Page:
Among Vermont workers’ compensation lawyers, one of the most hotly debated issues of the past year has involved the clash between an employer’s right to neuropsychological testing and the injured worker’s right to video record all employer examinations. Neuropsychological testing is an assessment of how someone’s brain is functioning, which includes an interview and the administration of a battery of tasks or questions by a neuropsychologist. One of the requirements of valid neuropsychological testing is that it cannot be conducted with the presence of a third-party observer. Doing so is considered not only allowing an unknown variable that can affect testing, but a violation of the neuropsychologist’s professional ethics. Even a video or audio recording of the actual testing compromises the test, they say.
MONTPELIER — Gov. Phil Scott and Agency of Digital Services Secretary John Quinn have appointed Scott Woodward deputy secretary of Digital Services. Woodward will join Quinn in leading the newly formed agency, created by Scott and approved by the Legislature. “He is a problem solver with a reputation for successful delivery of service to customers and partners,” said Quinn. “He will be a valuable addition to our team as we work with other agencies and departments to implement Governor Scott’s vision for a more modern, efficient and valuable state government.”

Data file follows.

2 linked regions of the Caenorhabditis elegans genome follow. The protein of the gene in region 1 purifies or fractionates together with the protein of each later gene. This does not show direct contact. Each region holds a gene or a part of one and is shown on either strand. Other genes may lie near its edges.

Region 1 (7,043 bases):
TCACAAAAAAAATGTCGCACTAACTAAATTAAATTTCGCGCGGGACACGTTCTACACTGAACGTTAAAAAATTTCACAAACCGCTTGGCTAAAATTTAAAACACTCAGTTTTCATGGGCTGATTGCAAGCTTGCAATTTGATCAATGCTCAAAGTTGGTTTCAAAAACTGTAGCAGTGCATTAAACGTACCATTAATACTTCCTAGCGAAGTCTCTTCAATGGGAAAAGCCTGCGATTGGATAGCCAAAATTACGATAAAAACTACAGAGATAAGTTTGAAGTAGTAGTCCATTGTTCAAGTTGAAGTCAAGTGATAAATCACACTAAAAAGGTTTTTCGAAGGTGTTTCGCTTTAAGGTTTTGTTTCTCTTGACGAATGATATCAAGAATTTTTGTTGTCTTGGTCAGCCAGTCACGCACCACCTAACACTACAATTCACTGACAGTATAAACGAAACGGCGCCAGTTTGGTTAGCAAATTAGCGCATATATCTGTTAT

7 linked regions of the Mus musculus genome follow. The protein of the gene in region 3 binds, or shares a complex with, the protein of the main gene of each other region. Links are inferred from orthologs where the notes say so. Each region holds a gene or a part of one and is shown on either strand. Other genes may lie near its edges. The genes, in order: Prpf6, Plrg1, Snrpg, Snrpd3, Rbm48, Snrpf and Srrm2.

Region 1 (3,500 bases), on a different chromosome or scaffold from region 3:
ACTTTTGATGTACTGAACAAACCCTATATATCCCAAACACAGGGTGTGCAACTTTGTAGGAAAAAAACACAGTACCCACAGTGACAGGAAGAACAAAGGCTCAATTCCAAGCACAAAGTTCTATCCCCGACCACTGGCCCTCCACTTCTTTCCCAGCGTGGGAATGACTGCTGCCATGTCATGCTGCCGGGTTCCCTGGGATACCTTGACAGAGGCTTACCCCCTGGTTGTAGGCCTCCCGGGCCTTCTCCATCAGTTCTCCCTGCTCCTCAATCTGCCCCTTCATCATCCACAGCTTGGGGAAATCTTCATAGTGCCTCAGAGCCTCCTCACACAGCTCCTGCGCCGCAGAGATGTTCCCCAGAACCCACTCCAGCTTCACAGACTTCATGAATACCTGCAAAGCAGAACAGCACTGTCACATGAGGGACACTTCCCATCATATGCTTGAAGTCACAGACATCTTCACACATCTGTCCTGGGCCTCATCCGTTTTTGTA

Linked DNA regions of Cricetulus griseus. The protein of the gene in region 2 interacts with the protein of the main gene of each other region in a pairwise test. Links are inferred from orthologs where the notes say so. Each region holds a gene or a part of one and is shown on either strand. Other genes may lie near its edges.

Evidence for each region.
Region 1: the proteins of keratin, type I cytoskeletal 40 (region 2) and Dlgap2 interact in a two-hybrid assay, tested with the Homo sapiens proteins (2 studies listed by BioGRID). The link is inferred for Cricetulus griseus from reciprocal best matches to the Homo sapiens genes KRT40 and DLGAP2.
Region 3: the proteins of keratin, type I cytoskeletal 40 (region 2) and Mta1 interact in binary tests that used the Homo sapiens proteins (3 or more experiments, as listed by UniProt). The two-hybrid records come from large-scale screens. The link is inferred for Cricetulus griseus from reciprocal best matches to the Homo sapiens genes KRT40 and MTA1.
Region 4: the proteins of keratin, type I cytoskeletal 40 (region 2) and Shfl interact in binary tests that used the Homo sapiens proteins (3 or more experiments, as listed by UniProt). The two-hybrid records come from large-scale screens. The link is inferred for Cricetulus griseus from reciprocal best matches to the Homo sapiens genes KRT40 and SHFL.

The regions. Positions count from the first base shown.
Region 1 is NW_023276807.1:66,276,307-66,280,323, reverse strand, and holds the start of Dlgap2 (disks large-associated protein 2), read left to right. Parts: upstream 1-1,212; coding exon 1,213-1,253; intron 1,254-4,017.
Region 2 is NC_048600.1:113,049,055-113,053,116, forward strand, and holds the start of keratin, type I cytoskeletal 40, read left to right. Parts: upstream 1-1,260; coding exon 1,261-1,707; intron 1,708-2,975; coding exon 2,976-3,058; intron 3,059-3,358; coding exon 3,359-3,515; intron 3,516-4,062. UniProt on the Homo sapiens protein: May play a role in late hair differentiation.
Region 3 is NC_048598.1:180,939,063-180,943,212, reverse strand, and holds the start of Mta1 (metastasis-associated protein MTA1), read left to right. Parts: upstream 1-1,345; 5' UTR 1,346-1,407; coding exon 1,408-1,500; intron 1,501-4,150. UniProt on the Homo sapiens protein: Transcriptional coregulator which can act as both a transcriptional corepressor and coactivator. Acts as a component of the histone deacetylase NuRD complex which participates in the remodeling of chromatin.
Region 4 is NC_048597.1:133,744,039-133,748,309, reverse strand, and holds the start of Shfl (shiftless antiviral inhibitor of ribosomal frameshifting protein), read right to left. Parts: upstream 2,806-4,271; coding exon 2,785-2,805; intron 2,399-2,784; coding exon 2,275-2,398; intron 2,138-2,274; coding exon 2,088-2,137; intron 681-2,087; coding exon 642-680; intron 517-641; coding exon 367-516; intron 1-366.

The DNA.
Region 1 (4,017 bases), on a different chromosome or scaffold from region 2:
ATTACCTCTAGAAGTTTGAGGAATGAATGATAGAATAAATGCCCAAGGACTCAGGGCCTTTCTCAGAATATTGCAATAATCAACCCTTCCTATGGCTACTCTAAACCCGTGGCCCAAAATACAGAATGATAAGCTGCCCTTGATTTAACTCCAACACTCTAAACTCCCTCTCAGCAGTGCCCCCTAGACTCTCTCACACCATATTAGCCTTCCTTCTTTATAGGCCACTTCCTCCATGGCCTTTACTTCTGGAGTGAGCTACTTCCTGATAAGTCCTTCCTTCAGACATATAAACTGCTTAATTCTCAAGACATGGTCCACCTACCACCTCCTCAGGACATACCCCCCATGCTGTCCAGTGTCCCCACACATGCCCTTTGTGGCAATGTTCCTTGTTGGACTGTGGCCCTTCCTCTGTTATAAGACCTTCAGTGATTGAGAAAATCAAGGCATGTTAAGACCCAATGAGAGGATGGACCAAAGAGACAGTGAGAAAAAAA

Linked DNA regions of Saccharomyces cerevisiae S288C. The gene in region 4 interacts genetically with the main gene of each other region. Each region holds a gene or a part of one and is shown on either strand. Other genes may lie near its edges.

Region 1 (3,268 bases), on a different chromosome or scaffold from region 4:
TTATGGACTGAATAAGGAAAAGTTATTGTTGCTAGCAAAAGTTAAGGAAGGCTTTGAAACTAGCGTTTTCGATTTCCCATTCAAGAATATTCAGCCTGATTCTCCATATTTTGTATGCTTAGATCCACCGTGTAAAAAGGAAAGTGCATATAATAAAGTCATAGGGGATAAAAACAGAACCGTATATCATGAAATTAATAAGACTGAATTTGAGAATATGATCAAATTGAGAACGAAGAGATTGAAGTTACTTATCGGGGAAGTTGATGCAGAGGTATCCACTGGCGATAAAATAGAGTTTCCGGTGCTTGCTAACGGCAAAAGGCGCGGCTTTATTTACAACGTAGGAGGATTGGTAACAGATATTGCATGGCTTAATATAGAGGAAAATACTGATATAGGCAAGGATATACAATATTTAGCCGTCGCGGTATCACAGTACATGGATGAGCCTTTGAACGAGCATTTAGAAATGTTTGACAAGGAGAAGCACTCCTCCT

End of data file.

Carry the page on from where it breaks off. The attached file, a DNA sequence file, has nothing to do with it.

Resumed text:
Woodward brings more than 25 years of leadership, consulting and IT experience to the position. He began his career as an officer in the U.S. Army.
MONTPELIER — The 2017 pepper harvest can’t come soon enough for a growing Montpelier business. The new home of the Butterfly Bakery, a commercial bakery and hot sauce manufacturing facility, is quietly coming together on Gallison Hill Road after being located in Hardwick. The exhaust hood was installed on the roof on Thursday, the final equipment will be in position by the beginning of next week, and the first batch of hot sauce should be sending steam up from the kettles in short order. The bright, airy 3,000-square-foot space promises much-needed elbow room for the business that has grown exponentially since it was born in Claire Georges’ kitchen. Georges, 36, of Montpelier, wanted a way to combine her love of baking with filling a need she saw for all-natural vegan baked goods made with whole grains and free of refined sugar.